MUSIC BOX: Spooner brings Fireflies, keys

By on October 21, 2014

Jason Spooner says his band’s music resonates with people in the West. Photo: Jason Spooner Band.

Jackson Hole, Wyoming – “Fireflies,” the lead single from the new album of the same name from Maine’s Jason Spooner Band, is a windows-down, groovy, full-of-soul R&B track that showcases the band in its new quartet format, not to mention guest and legendary pedal steel player Bucky Baxter. About two years ago, keyboardist Warren McPherson joined the singer-songwriter’s vision of incorporating a multi-texture, dimensional element. The band has made Jackson a regular stop, often twice a year, via its home in Portland, Maine.

“The trio thing was fun for a while – and I’m a big fan of the rawness and simplicity of that formation – but I’ve always considered four the magic number with bands, especially when keys and guitar are the melodic elements,” Spooner said. “There’s just such a wide range of sounds and textures that a keyboard/piano can offer, to the point that it’s more like adding an orchestra to your band versus adding one additional instrument. We have a lot more options in live settings and we put out a much bigger and more developed sound than we used to with the trio. It’s been a great addition and Warren is a very talented musical player with a deep background and great ideas.”

Spooner’s drive as an artist is undeniable. Aside from out-sourcing promotion and recording services, his 100 percent self-managed band acts as their own label and booking agent. The slow burn has progressed through talent and hard work, with early boosts coming from deserved recognition that Spooner can write a damn good tune. He made it to the international finals of the Mountain Stage New Song Contest, was honored as a national finalist in the Starbucks Music Makers competition, was named as a New Folk Finalist in the renowned Kerrville Folk, and was a finalist in the prestigious John Lennon Songwriting Competition, among others.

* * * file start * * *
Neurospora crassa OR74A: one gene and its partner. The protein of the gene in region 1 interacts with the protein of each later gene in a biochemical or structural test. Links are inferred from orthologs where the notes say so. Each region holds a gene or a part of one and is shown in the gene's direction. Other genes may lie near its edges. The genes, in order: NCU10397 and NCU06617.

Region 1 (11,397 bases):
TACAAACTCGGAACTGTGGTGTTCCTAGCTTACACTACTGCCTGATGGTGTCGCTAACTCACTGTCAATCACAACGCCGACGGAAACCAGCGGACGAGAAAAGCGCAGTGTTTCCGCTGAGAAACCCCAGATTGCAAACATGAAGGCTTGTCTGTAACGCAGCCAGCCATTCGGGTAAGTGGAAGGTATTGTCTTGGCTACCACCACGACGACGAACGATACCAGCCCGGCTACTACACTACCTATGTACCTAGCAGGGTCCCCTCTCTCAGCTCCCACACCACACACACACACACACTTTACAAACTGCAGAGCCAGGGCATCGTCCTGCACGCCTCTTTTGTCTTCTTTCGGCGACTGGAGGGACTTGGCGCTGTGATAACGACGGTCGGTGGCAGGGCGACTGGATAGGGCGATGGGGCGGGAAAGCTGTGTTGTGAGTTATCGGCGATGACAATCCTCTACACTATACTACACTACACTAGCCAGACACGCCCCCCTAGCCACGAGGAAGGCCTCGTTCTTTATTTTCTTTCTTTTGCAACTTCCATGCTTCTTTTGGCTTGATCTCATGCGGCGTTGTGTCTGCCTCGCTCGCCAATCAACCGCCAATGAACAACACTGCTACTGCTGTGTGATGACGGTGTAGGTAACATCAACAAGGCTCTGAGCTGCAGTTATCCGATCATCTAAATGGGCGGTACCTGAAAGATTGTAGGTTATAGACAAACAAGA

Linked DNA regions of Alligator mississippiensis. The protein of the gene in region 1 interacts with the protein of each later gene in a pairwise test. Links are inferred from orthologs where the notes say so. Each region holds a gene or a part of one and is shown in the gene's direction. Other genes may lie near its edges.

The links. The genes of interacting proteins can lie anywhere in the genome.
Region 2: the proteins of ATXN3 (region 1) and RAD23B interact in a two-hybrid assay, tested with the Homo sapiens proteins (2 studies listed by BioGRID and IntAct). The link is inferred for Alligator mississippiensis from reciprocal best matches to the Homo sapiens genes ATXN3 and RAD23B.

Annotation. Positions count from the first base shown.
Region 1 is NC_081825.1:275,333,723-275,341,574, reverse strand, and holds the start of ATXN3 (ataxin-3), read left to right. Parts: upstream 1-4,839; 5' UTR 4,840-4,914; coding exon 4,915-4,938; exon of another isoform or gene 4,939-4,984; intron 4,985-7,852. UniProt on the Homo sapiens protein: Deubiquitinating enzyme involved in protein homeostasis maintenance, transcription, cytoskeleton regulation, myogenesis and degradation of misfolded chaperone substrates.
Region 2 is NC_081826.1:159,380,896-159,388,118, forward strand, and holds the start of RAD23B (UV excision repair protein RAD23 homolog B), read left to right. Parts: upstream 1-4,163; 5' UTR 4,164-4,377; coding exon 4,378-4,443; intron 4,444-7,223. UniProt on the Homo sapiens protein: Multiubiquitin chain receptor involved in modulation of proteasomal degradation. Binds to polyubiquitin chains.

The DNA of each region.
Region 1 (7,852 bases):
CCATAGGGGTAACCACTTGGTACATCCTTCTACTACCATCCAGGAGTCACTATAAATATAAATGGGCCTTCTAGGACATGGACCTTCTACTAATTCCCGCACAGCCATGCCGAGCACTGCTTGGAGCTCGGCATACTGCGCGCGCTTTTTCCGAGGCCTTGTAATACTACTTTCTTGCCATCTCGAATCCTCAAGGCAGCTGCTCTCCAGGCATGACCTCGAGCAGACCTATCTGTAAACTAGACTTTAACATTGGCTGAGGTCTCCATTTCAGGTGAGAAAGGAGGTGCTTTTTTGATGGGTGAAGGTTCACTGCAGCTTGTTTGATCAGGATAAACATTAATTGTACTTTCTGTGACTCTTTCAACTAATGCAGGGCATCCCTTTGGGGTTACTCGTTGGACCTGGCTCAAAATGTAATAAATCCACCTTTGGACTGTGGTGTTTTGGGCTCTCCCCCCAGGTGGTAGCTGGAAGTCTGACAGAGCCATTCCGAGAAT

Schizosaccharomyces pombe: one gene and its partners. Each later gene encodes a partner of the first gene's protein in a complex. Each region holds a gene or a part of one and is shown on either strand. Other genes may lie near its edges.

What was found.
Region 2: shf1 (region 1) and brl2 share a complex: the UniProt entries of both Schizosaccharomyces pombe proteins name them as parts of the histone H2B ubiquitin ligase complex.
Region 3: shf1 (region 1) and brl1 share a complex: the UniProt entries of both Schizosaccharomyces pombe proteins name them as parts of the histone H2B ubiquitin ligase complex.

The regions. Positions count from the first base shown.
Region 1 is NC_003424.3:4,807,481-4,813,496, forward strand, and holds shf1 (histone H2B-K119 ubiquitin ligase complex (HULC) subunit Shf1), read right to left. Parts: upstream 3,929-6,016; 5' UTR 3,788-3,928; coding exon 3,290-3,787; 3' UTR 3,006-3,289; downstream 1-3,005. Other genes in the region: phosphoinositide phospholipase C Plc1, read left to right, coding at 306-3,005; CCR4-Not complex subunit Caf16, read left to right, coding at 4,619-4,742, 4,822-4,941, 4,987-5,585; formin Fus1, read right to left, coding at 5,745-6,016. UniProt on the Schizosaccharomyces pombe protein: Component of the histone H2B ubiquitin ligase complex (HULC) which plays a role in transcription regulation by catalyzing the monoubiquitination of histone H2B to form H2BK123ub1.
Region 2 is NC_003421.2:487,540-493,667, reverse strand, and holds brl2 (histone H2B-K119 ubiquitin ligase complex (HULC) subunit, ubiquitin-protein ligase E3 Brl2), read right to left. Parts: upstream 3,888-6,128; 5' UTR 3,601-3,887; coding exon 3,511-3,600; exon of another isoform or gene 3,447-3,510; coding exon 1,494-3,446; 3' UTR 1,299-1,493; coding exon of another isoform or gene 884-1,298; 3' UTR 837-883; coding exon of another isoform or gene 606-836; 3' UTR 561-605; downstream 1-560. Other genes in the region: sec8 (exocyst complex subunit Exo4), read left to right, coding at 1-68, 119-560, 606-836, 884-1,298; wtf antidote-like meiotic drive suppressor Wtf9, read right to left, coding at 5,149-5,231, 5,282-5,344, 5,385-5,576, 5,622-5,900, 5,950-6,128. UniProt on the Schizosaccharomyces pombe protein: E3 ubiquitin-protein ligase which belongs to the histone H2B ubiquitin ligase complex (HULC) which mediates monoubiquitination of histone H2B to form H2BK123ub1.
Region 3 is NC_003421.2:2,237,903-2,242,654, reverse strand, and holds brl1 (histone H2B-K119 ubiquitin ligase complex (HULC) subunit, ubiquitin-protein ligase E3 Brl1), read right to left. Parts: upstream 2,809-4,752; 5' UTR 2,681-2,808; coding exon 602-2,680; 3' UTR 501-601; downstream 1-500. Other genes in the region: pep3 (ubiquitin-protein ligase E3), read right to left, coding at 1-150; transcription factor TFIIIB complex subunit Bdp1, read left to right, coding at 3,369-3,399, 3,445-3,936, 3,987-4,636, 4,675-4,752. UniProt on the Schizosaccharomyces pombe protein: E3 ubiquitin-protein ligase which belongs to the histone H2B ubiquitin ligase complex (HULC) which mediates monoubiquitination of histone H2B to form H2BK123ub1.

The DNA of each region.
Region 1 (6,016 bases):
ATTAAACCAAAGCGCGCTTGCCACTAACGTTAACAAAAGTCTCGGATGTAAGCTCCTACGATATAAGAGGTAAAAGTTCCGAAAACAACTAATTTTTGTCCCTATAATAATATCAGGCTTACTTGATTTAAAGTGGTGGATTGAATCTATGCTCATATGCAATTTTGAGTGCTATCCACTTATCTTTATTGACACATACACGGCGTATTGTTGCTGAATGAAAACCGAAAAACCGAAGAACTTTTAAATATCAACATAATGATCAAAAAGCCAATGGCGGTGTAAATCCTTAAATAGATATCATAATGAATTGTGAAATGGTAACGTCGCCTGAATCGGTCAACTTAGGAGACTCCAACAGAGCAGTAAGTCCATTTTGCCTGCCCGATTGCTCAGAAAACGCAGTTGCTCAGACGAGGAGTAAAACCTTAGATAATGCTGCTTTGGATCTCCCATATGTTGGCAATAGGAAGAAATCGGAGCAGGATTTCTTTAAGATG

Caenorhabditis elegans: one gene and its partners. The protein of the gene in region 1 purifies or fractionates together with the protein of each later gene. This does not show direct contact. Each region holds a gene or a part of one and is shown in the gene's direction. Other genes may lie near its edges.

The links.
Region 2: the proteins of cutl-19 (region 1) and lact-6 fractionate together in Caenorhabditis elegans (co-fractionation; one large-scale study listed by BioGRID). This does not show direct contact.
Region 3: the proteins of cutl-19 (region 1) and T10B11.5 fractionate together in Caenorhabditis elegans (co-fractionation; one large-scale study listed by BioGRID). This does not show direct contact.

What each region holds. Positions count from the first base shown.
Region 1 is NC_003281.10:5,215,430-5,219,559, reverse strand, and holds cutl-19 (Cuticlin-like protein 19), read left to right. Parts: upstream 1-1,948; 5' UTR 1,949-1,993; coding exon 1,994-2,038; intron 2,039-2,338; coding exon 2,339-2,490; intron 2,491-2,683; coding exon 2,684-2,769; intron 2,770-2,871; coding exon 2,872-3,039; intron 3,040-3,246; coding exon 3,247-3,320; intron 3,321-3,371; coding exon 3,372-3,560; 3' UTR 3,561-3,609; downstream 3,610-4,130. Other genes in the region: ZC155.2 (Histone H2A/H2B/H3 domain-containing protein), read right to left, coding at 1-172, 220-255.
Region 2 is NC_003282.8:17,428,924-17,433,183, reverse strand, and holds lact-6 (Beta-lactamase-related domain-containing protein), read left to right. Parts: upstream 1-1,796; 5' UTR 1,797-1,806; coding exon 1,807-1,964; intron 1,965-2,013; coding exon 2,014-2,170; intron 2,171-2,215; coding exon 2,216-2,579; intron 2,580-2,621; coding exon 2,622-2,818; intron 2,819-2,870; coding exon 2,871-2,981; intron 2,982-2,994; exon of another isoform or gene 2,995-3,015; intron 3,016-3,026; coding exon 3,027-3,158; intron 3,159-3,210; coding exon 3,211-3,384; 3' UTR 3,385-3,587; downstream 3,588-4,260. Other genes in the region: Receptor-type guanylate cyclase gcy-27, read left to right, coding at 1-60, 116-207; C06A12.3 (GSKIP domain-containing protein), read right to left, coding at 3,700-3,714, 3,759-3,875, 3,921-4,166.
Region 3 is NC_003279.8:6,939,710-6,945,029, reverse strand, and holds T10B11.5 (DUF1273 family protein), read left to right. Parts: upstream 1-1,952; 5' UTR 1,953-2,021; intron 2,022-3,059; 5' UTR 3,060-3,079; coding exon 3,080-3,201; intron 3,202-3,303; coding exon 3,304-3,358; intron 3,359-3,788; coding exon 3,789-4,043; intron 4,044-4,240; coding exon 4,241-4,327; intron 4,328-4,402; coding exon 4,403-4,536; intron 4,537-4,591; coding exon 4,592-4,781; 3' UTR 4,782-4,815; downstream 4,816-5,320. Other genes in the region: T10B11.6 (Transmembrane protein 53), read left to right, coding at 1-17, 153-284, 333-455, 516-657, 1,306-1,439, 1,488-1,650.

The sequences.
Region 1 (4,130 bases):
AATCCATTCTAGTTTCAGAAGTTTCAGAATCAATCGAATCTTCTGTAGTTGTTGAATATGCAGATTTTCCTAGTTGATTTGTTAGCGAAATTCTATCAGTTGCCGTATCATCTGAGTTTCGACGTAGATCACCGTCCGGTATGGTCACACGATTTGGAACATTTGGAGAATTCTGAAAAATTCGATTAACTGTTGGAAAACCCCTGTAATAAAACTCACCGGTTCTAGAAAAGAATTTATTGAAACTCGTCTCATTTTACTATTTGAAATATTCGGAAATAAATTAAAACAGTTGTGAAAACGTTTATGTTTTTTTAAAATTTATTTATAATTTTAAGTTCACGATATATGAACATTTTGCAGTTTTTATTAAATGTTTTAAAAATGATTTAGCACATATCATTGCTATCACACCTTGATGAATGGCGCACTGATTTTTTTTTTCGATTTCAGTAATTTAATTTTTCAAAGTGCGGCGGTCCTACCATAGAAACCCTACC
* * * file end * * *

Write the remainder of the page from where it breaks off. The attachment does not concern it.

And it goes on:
With Spooner’s fourth album, Fireflies, the funky elements link up with similar aesthetics that have proved successful for his contemporary John Mayer, including a smooth and soulful voice, sultry production, and a brush of mainstream-worthy melodic hooks. But more importantly, the band extended beyond their comfort zone in an effort to reach a more organic-sounding, real-time product.

“We made a point of recording the core tracks of this record live, as we have always felt like we were missing the key performance element of what we do live,” Spooner said. “For a number of songs, we also got away from the traditional form of verse-chorus-verse-chorus-bridge and explored some new territory with not being worried if a song was extending beyond four minutes, which was all very liberating. We’ve never put instrumentals on albums and this one has two of them. I’ve also never done a fully acoustic, stripped down solo track and this album closes with one.”

With support from Taylor Guitars, L.L. Bean, Fishman Transducers as well as press in publications as divergent as USA Today and High Times, Spooner’s creative output is being dispersed through many traditional and non-traditional outlets. Take the time to check him out and offer an ear.

“We have such a blast touring out West and it’s a great way to see the most beautiful part of the country. We also find that our music seems to resonate out here. People seem willing to give you an honest listen whereas the East can be a little fad-oriented. It’s good for the soul.”

Jason Spooner Band, 10 p.m. on Thursday at Town Square Tavern. Free. 733-8668.

About Aaron Davis

Aaron Davis is a decade-long writer of Music Box, a singer-songwriter, multi-instrumentalist, member of Screen Door Porch and Boondocks, founder/host of Songwriter’s Alley, and co-founder of The WYOmericana Caravan.

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